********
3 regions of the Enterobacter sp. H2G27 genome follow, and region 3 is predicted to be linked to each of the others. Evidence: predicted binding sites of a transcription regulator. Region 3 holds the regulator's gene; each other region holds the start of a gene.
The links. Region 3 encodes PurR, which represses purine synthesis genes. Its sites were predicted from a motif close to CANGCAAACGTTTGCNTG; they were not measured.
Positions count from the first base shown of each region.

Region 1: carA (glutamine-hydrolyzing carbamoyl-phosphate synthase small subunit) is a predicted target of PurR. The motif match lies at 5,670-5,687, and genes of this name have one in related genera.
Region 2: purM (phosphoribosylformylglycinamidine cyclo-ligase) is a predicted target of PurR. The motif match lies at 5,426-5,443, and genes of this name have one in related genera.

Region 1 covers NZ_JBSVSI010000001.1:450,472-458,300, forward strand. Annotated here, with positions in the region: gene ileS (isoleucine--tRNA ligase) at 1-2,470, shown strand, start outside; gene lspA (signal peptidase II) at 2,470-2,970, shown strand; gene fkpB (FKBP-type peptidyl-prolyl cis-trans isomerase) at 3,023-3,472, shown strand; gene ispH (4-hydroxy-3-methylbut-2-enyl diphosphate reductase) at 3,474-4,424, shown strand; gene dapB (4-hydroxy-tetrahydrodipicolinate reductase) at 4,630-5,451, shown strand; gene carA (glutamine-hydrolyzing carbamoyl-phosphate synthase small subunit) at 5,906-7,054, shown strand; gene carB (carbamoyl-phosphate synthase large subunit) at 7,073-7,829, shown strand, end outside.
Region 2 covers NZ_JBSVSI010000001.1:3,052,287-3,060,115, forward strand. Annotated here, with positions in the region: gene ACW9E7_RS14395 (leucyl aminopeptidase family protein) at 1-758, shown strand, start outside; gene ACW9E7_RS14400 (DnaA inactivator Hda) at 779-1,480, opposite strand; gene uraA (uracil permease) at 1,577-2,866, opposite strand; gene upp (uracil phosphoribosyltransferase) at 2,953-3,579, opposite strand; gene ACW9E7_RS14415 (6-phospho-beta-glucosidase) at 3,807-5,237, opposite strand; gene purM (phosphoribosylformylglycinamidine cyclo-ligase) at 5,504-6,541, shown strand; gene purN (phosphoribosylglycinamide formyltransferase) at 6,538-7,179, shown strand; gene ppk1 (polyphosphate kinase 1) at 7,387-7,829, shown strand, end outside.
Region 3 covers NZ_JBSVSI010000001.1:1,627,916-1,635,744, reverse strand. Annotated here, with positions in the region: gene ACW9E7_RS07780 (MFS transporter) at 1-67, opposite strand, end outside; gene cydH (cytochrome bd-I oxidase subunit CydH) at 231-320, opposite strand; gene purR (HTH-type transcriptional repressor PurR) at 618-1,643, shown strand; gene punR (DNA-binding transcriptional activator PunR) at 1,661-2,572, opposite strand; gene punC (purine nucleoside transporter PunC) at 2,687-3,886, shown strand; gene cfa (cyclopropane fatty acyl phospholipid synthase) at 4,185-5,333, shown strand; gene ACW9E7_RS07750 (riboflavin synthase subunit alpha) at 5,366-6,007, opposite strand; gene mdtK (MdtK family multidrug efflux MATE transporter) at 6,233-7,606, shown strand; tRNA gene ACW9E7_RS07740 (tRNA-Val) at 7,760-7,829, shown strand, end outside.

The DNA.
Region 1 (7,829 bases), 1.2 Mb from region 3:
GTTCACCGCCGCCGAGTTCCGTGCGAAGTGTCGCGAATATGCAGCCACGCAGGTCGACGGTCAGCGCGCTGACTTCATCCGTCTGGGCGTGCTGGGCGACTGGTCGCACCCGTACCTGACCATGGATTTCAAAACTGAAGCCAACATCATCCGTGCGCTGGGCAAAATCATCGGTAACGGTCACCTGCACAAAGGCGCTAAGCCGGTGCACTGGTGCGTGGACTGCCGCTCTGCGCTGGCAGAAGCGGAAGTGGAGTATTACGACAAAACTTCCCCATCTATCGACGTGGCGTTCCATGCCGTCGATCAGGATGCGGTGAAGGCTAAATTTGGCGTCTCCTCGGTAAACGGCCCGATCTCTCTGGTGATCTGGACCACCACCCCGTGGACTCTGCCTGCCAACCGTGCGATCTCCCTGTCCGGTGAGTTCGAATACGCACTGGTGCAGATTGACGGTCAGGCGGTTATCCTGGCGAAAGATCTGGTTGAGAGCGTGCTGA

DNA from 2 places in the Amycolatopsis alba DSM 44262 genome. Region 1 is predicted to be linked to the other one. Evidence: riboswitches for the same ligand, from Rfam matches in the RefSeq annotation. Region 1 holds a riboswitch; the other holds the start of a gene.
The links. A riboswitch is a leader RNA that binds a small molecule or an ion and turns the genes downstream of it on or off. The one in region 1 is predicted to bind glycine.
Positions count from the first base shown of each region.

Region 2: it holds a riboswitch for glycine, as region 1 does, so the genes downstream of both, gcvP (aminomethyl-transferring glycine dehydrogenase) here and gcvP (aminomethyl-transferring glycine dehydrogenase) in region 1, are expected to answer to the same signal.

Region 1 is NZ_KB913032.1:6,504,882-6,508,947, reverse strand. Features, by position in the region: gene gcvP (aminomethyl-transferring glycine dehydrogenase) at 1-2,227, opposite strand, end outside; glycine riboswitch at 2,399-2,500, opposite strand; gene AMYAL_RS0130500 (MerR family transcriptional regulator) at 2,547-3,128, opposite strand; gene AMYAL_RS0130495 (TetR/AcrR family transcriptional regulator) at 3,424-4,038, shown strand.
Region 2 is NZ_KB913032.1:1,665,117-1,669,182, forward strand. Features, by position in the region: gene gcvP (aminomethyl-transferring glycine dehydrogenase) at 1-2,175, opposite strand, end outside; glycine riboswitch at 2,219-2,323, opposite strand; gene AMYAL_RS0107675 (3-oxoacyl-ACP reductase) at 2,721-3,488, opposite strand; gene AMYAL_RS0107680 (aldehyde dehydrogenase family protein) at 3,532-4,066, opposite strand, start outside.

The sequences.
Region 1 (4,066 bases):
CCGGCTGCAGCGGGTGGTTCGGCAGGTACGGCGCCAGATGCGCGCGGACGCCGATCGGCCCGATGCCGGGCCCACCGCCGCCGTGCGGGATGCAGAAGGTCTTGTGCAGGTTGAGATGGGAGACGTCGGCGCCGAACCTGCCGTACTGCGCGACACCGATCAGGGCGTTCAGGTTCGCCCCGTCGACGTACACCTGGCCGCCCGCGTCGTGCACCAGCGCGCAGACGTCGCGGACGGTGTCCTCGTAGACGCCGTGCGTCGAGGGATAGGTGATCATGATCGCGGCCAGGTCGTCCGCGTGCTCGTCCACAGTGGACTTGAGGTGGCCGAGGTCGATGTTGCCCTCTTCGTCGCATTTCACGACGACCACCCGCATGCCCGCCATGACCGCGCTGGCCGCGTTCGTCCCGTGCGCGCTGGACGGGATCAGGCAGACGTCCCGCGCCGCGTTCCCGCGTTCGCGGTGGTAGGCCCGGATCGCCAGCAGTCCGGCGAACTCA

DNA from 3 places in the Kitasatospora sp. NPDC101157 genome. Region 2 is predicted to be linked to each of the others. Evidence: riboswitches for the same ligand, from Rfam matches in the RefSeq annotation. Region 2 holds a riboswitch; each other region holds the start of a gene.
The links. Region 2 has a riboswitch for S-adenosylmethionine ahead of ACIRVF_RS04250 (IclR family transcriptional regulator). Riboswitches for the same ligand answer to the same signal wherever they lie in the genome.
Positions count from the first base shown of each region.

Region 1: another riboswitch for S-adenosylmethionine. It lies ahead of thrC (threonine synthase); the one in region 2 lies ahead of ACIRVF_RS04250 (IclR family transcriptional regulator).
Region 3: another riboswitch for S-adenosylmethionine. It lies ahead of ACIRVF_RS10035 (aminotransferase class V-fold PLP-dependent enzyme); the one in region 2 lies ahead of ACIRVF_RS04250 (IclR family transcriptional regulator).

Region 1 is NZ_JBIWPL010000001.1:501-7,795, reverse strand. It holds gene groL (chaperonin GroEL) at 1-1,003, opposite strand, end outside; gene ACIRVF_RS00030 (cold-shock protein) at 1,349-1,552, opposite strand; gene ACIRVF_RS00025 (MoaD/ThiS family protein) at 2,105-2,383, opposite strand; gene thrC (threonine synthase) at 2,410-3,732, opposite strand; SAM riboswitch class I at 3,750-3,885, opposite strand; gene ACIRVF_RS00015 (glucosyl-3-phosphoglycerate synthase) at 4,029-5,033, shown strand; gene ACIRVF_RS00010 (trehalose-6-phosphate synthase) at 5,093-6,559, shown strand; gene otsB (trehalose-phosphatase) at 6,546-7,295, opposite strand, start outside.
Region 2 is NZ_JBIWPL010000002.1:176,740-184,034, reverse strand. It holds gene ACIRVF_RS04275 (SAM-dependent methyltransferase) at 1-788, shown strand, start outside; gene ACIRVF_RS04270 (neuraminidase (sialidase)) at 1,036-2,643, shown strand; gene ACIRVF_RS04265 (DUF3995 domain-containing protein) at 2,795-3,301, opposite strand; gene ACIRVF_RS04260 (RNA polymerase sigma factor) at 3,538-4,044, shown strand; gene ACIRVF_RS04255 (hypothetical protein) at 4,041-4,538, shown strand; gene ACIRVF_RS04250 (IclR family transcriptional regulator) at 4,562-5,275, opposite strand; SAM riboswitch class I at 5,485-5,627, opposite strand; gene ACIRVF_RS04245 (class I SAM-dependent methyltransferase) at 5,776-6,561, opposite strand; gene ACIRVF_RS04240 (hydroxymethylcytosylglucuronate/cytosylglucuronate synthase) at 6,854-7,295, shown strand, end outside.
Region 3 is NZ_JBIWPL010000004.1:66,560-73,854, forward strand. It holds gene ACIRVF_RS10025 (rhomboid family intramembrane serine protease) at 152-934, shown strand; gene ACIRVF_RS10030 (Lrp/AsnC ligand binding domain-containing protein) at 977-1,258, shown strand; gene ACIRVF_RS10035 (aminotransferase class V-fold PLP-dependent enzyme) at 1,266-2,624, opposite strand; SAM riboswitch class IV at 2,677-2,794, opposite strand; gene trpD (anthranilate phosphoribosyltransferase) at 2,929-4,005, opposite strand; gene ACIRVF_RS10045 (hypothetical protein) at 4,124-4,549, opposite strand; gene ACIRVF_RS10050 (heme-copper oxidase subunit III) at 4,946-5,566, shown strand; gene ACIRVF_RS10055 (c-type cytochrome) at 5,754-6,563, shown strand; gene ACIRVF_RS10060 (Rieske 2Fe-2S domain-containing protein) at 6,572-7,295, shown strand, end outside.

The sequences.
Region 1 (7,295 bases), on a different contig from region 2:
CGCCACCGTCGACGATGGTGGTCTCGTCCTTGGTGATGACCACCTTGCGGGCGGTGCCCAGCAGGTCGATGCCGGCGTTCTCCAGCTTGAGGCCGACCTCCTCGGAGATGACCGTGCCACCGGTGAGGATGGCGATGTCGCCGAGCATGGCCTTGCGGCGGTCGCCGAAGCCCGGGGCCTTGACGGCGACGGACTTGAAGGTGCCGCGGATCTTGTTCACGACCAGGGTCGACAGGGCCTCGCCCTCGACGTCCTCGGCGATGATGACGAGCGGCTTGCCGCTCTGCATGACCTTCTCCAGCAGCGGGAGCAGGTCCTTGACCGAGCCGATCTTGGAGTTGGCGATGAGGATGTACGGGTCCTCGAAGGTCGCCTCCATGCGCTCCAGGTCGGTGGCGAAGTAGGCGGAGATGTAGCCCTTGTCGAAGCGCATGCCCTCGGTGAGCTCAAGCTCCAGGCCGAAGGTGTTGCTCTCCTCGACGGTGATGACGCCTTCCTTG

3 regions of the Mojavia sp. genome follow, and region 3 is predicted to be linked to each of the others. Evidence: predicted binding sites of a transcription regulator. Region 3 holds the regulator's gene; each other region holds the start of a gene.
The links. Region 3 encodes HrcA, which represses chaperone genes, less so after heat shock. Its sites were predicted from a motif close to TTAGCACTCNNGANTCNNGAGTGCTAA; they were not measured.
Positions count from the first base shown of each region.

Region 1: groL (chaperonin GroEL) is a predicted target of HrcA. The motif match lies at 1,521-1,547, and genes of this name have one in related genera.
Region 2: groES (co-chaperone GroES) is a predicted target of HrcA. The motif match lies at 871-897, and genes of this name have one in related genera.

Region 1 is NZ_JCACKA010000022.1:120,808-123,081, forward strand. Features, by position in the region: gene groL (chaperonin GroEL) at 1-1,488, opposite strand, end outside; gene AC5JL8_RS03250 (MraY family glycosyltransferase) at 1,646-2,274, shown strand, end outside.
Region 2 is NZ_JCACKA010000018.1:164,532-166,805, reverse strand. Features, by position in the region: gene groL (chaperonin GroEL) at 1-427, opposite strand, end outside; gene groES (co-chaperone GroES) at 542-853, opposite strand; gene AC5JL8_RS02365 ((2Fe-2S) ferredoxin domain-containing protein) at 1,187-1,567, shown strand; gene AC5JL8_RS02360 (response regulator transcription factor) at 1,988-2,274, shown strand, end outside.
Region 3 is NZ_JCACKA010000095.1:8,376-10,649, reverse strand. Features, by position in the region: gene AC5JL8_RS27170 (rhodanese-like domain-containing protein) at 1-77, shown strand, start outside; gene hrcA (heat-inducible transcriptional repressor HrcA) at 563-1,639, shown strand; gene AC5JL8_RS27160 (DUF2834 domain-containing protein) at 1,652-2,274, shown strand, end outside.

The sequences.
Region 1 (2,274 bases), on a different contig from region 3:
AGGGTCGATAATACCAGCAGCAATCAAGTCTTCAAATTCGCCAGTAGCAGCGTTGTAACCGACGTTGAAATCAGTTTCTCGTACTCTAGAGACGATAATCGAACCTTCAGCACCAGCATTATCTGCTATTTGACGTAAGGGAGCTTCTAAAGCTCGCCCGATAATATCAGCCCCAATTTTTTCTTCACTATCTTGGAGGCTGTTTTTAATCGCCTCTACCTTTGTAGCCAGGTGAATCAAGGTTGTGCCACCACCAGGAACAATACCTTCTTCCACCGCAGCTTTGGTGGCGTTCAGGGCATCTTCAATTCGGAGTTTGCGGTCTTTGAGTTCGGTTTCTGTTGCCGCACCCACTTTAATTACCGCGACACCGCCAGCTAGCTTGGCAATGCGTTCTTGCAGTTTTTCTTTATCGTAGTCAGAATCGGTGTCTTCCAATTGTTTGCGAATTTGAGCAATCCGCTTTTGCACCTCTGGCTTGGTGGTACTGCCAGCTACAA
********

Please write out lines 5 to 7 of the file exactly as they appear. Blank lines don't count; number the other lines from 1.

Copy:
Region 2: purM (phosphoribosylformylglycinamidine cyclo-ligase) is a predicted target of PurR. The motif match lies at 5,426-5,443, and genes of this name have one in related genera.

Region 1 covers NZ_JBSVSI010000001.1:450,472-458,300, forward strand. Annotated here, with positions in the region: gene ileS (isoleucine--tRNA ligase) at 1-2,470, shown strand, start outside; gene lspA (signal peptidase II) at 2,470-2,970, shown strand; gene fkpB (FKBP-type peptidyl-prolyl cis-trans isomerase) at 3,023-3,472, shown strand; gene ispH (4-hydroxy-3-methylbut-2-enyl diphosphate reductase) at 3,474-4,424, shown strand; gene dapB (4-hydroxy-tetrahydrodipicolinate reductase) at 4,630-5,451, shown strand; gene carA (glutamine-hydrolyzing carbamoyl-phosphate synthase small subunit) at 5,906-7,054, shown strand; gene carB (carbamoyl-phosphate synthase large subunit) at 7,073-7,829, shown strand, end outside.
Region 2 covers NZ_JBSVSI010000001.1:3,052,287-3,060,115, forward strand. Annotated here, with positions in the region: gene ACW9E7_RS14395 (leucyl aminopeptidase family protein) at 1-758, shown strand, start outside; gene ACW9E7_RS14400 (DnaA inactivator Hda) at 779-1,480, opposite strand; gene uraA (uracil permease) at 1,577-2,866, opposite strand; gene upp (uracil phosphoribosyltransferase) at 2,953-3,579, opposite strand; gene ACW9E7_RS14415 (6-phospho-beta-glucosidase) at 3,807-5,237, opposite strand; gene purM (phosphoribosylformylglycinamidine cyclo-ligase) at 5,504-6,541, shown strand; gene purN (phosphoribosylglycinamide formyltransferase) at 6,538-7,179, shown strand; gene ppk1 (polyphosphate kinase 1) at 7,387-7,829, shown strand, end outside.